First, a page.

Collective DC, and other whole of life solutions, look great on paper but they are also a perpetual source of debate. When it comes to pension design, I have identified two common practices which, in my opinion, could be labelled as ‘designers folly’. The first folly is combining the savings and spending problem into one. The second folly is to separate product design and investment strategy. From a common sense perspective it actually makes perfect sense to do it the other way around.
Two problems, two solutions
The same drivers that make it straight forward to deal with the savings problem create challenges when addressing the consumption problem. No surprise Nobel Laureate Bill Sharpe called decumulation “the nastiest, hardest problem in finance”.
The investment problem for the savings phase is basically a buy and hold strategy. The key is to take financial market risk to earn the risk premium. Over several decades, we will experience our fair share of good times and bad times and with all savings fully invested, the sequence of ups and downs doesn’t matter. If our investments are not turning out as planned, we can always increase our future contributions.
At retirement our pension pot is what it is and we need an investment strategy supporting how we want to withdraw our savings. While some of our withdrawals take place in the near future, there are also withdrawals further away allowing for taking investment risk. The size of our withdrawals depends on how we expect our investments to grow; too optimistic expectations lead to overconsumption in early retirement years and too restrictive lead to under consumption. The sequencing of investment returns also matters. When faced with bad times early on in our retirement, it’s difficult to compensate for that during good times because we can’t earn investment returns on what we have already withdrawn. And to make it more difficult, we don’t know how long we are going to live.
The common sense approach is to have two separate solutions; one for the savings problem and one for the spending problem. Trying to combine the two problems into one, is definitely a designers folly. Surly it must be more likely to hit one bird using two stones, compared to hitting two birds with one stone.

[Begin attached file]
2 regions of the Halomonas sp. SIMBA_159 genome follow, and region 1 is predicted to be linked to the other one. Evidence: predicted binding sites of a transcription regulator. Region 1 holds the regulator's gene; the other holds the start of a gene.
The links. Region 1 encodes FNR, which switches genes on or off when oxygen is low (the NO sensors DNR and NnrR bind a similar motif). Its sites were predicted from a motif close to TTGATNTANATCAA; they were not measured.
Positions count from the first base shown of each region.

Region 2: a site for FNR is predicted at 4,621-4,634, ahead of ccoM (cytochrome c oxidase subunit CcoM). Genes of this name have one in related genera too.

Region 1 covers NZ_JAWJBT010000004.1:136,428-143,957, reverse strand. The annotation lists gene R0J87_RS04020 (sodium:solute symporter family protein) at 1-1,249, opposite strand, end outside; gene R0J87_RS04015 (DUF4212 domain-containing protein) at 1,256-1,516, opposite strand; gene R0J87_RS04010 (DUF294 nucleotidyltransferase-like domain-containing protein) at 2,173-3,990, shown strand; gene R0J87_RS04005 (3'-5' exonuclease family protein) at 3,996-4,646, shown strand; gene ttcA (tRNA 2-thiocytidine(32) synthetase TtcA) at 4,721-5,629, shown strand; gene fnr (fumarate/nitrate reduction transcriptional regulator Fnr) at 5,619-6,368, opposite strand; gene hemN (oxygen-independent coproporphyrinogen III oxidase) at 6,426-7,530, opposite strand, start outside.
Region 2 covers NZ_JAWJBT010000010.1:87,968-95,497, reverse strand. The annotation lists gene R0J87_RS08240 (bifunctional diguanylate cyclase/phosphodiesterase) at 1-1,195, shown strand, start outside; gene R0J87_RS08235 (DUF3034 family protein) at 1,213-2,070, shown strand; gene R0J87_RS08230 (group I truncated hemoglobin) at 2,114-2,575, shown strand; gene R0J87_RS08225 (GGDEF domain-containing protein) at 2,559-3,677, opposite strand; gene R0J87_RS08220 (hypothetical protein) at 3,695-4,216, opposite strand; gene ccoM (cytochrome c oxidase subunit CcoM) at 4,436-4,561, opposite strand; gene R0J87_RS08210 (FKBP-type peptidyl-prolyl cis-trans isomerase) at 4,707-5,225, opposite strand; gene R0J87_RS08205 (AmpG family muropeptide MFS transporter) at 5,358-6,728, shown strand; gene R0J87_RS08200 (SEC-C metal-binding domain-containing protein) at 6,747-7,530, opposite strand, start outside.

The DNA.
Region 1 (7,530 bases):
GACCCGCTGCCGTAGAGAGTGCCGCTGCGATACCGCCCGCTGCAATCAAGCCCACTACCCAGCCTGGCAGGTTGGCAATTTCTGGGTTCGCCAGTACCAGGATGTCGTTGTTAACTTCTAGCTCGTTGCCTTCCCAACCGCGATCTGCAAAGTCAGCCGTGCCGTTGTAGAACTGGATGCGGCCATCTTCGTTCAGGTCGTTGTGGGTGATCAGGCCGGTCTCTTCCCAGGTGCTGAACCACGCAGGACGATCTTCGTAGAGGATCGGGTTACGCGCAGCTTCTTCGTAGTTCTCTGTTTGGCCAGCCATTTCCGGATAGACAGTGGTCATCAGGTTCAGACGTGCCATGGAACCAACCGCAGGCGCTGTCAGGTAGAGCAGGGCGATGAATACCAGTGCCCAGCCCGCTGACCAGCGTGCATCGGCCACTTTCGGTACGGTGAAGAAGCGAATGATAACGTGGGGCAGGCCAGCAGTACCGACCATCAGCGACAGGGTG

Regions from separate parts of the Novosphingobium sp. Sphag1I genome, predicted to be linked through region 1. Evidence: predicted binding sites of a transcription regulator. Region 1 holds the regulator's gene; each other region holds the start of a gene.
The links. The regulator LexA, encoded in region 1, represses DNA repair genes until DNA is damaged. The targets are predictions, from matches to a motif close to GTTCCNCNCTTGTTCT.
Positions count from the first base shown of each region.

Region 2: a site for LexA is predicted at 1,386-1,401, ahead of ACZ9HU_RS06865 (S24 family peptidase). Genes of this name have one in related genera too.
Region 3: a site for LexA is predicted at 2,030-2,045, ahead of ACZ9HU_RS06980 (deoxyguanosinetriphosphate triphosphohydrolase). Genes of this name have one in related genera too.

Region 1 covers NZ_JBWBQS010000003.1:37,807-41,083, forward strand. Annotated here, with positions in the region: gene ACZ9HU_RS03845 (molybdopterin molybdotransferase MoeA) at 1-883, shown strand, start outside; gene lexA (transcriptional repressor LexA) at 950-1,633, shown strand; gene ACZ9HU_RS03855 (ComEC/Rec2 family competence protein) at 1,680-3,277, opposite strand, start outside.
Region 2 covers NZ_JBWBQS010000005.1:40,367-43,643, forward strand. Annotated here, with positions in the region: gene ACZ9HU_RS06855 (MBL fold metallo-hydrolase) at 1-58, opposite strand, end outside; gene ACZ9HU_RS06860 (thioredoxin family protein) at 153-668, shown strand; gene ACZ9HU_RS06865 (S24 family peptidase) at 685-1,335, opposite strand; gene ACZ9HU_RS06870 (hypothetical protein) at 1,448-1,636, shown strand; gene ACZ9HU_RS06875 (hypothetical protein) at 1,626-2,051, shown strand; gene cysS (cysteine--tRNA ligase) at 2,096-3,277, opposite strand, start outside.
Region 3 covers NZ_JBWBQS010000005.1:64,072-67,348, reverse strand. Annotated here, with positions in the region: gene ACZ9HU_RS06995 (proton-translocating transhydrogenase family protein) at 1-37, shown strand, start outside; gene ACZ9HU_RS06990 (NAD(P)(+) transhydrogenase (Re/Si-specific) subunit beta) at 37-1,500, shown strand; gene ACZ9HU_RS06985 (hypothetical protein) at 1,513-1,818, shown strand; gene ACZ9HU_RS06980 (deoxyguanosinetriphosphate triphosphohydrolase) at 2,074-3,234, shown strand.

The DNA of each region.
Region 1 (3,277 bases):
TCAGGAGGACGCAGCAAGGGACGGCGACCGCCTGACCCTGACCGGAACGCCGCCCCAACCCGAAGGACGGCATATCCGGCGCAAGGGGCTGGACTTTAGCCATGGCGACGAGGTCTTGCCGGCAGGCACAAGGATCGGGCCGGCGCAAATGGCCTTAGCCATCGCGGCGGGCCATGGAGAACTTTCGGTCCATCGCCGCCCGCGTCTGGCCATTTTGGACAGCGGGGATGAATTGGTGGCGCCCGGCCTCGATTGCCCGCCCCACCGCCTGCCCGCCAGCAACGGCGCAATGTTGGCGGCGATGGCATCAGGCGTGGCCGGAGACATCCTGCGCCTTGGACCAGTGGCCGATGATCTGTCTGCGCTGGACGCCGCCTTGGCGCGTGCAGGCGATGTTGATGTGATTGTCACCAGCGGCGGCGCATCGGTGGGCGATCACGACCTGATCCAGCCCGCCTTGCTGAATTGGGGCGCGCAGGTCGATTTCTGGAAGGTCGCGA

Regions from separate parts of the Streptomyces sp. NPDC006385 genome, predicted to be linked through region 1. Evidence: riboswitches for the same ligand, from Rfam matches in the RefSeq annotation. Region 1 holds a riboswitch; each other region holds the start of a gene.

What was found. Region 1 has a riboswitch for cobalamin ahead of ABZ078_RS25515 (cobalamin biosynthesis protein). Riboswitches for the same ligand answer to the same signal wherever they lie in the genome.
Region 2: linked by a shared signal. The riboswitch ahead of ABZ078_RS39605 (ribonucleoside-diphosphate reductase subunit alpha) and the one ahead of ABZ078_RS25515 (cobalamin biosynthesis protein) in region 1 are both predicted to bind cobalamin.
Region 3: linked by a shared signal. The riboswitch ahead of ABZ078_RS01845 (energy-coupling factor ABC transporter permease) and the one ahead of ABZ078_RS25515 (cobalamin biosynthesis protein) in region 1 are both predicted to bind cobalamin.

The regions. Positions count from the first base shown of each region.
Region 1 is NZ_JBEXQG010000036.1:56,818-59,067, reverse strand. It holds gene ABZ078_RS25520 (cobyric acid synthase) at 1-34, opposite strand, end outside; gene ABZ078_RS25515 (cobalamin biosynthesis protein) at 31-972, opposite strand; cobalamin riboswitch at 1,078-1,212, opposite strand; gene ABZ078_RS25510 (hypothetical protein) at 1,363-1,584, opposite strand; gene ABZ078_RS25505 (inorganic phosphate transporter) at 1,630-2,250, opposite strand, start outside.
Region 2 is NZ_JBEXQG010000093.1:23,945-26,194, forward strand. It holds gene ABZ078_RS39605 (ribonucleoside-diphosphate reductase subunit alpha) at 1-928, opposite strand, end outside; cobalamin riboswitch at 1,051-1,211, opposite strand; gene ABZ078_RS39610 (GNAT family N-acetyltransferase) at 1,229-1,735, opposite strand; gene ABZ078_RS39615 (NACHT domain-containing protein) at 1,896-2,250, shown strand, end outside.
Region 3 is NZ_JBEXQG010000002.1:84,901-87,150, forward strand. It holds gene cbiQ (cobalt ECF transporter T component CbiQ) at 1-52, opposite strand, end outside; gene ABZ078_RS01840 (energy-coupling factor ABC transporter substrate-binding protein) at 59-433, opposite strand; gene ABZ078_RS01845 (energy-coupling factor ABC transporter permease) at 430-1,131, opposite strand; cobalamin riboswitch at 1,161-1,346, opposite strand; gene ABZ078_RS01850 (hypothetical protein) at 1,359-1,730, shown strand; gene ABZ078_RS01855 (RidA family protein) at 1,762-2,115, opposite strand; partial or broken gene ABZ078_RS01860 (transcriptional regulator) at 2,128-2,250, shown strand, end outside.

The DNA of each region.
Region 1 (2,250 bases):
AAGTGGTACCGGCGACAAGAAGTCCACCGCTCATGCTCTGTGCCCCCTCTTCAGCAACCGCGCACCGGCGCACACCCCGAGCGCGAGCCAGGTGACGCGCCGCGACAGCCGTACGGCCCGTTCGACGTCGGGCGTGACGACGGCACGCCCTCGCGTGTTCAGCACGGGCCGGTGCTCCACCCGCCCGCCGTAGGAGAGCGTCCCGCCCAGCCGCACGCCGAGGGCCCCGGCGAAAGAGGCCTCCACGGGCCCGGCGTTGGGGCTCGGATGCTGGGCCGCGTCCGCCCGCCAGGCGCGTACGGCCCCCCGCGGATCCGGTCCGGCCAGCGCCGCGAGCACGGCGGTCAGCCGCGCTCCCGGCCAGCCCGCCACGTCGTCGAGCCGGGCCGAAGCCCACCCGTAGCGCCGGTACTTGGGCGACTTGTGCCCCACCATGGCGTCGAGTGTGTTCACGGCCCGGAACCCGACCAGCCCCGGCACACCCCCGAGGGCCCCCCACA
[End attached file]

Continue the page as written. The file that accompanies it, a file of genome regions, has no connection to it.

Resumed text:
We can’t just assume the problems away
Theorists have an excellent way to deal with the complexity of the real world, they just assume the problem away. As practitioners living in the real world, we unfortunately don’t have that luxury. Whether we like it or not, we must deal with complexity and uncertainty. Another common folly is to think that we can mitigate risk, or more precisely uncertainty, through a complicated product design. If that folly would be true, the investment problem could be reduced to providing financial market exposure.
This folly is motivated by seemingly plausible theories about future investment returns, such as mean-reversion, which basically assumes the main problem away. In other words, we can solve a much simpler investment problem in which financial assets are well behaved, delivering a steady return albeit with some shorter term volatility, which means that in the longer term stocks are not that risky. This effectively separates the product design from the investment strategy and, as a consequence, it is sufficient to use a static investment portfolio tracking a combination of market benchmarks for stocks and bonds. This makes it straight forward to implement the portfolio and to evaluate the skill of the investment team against a market benchmark.
Problem solved according to the theorists, what could possibly go wrong? From a practitioner perspective, the short answer is a lot. This is clearly a designers folly since the real world doesn’t care about what theorists have assumed anyway. As Richard Feynman, an American theoretical physicist and Nobel Laureate, once said: “It doesn’t matter how beautiful your theory is, it doesn’t matter how smart you are. If it doesn’t agree with experiment, it’s wrong.”
A robust pension design reinforced by a robust investment portfolio
To avoid the designers folly, what should we aim for in designing a new pensions product or contract? The first step is to acknowledge that the world is uncertain and that we can’t calculate the odds for different outcomes based on a simple mean-variance simulation. As a consequence, we need to approach product design with a mindset focusing on robustness.
The purpose with pension design is to help members achieve their goals; expressed as the target in the savings problems and as a withdrawal profile in the spending problem. When our assumptions about the future do not hold, a robust design should have the ability to self-adjust in order to give members time to adapt, by adjusting their spending, to their new situation in a controlled way.
For the spending phase, this puts a lot of pressure on the investment portfolio as the first line of defence against the uncertainty in the financial markets. Traditional portfolio optimisation will not do the job. Instead, we need to pursue a satisficing strategy which has acceptable outcomes across the different phases of the business cycle and bearable consequences under potential future stress scenarios.
Common practice or common sense?
To avoid the designers folly, we need to have different designs when approaching the savings and the spending problem. For the latter it is particularly important that both the product design and the investment portfolio are robust against what we don’t know. This raises the question, are you a theorist assuming the problems away or are you a practitioner that sees the world for what it is? For any Matrix fans – it reminds me of the choice that Neo was given by Morpheus in the first Matrix movie. The pension analogy would be; do you choose the blue pill and follow common practice or do you choose the red pill and follow common sense?